This post is part of the Earth Day Blog Carnival hosted by Child of the Nature Isle and Monkey Butt Junction. Each participant has shared their practices and insights of earth friendly, environmentally conscious, eco-living. This carnival is our way to share positive information and inspiration that can create healing for our planet. Please read to the end of this post to find a list of links to the other carnival participants. Happy Earth Day!
Where we live, the Delaware Canal is easily accessible and it has become a routine for us to take a walk along it every day. I find this to be an infinitely wondrous experience because nature is always providing us with something new to look at, talk about or explore. Our time together in the fresh air is irreplaceable; we may not always be able to spend so much time in a natural habitat such as this one. For this reason, I turn every walk into an enjoyable learning experience because nature is our most treasured teacher.
At our entrance to the Canal, we usually find a pair of ducks floating along in the water or waddling through the grass looking for food. They often follow us as we walk, quacking away and Heidi gets a real kick out of being so close to different animals. I also get to point out to her the differences between the male duck and the female duck every time we see them, how colorful his head is and how interesting her brown markings are. We see and hear a number of other birds on our walk, especially geese, though I do not know much about them, nor can I tell a male from a female.
On another part of the Canal, there is a fallen tree still attached to its roots. We know this because the tips of its branches are budding with new leaves in bright red fluffy bunches. When we pass it, I always have Heidi lightly touch it and tell her that those are where leaves come from and some day we might see them turn green. Along the path we use to approach the Canal is another fallen tree that was completely severed and pulled its roots up from the ground. This too is fascinating because we can not only see how old the tree was, we also get a rare glance at what a tree’s roots look like, how they intertwine and how they made their way through the dirt and around obstacles to find the nutrients they needed.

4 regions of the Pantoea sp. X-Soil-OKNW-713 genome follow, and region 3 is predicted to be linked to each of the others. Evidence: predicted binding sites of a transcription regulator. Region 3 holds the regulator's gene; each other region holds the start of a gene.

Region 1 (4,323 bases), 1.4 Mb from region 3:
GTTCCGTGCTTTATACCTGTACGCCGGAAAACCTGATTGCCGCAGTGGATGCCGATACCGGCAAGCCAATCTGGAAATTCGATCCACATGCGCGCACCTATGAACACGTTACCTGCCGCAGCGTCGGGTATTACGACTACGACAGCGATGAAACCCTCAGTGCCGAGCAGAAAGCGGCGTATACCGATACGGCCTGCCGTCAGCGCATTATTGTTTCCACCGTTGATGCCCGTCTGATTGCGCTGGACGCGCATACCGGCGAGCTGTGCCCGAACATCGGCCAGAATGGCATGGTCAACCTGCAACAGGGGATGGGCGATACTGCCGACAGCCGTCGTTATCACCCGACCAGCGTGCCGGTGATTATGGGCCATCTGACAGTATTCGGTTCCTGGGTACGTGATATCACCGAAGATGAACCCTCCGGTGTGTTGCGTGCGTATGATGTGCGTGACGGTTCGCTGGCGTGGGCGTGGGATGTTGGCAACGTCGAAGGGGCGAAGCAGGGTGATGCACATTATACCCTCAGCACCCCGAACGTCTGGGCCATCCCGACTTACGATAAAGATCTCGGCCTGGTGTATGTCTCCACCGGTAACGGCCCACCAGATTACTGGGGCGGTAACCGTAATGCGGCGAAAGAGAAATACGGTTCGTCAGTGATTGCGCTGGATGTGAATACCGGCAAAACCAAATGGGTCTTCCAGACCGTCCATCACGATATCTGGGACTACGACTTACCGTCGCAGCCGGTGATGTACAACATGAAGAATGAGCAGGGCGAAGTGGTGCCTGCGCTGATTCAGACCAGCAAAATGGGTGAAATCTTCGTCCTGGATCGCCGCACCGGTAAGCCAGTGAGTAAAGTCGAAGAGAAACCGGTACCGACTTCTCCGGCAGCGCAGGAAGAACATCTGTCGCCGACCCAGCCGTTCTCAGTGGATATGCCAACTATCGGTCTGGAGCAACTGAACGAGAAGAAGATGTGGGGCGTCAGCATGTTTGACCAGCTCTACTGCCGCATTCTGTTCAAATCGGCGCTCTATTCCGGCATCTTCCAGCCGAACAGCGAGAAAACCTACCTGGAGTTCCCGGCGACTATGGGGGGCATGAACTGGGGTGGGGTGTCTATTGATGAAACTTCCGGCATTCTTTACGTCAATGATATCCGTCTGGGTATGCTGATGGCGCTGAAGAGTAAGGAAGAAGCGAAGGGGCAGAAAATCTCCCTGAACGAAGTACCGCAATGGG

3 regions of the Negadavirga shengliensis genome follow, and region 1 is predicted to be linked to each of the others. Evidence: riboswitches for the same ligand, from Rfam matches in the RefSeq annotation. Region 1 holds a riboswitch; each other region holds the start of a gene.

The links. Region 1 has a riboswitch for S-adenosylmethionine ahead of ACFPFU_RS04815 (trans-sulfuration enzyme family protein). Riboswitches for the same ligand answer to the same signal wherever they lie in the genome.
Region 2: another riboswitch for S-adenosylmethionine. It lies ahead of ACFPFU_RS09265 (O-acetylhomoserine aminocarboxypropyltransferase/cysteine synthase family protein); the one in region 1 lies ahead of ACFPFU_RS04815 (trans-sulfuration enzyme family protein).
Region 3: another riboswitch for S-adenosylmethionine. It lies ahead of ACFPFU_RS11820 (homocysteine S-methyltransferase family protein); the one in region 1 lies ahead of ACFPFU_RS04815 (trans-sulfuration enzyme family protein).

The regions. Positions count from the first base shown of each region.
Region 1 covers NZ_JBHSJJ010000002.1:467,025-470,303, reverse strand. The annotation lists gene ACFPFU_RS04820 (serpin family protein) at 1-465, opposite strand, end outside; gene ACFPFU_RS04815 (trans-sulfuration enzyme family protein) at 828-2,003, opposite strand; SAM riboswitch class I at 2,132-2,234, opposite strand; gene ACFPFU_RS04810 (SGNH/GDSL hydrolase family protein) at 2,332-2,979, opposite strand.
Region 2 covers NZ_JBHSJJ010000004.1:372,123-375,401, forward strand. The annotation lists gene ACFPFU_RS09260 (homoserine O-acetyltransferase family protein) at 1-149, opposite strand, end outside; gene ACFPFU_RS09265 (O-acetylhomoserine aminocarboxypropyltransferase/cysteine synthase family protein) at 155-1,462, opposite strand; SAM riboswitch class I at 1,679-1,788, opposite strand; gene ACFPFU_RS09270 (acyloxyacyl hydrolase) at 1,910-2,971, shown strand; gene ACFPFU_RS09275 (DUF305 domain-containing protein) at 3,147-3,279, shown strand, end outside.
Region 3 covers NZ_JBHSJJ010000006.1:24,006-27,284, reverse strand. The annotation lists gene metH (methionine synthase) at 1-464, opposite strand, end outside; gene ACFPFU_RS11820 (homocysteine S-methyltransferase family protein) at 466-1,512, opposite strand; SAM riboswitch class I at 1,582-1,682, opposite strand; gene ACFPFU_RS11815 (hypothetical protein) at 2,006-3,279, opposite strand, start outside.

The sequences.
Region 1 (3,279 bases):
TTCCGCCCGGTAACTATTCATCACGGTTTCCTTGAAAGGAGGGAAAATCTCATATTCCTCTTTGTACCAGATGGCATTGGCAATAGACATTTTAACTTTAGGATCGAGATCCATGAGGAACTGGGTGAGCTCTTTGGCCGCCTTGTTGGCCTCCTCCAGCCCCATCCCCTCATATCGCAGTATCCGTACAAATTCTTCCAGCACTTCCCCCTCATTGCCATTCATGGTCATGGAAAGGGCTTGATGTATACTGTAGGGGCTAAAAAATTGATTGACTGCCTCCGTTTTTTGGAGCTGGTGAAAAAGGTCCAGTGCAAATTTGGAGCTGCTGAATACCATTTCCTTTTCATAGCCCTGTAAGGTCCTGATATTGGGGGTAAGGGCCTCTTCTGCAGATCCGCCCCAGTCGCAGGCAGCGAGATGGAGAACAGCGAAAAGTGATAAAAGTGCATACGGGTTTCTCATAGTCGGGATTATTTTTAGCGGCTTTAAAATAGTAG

My favorite lesson of all right now, created by Mother Nature herself, is the one I teach Heidi every time she throws a rock into the Canal. “Look at all the ripples you made!” I tell her and she smiles. “Look how far those ripples are going!” Of course she doesn’t quite understand the meaning yet, but in the future I will use this tool to help her understand how her one, simple action can cause so many reactions that were unintentional. That is why we must always be careful when we choose to disturb the water.
I cannot imagine ever living in a place where nature is not easily accessible. She offers us so many opportunities to learn and grow, breathe deeply and enjoy her beauty. I look for every opportunity available to encourage the same love and respect of nature in my children as I have developed over the years and I hope in time they too look to the Earth to teach them life’s most important lessons.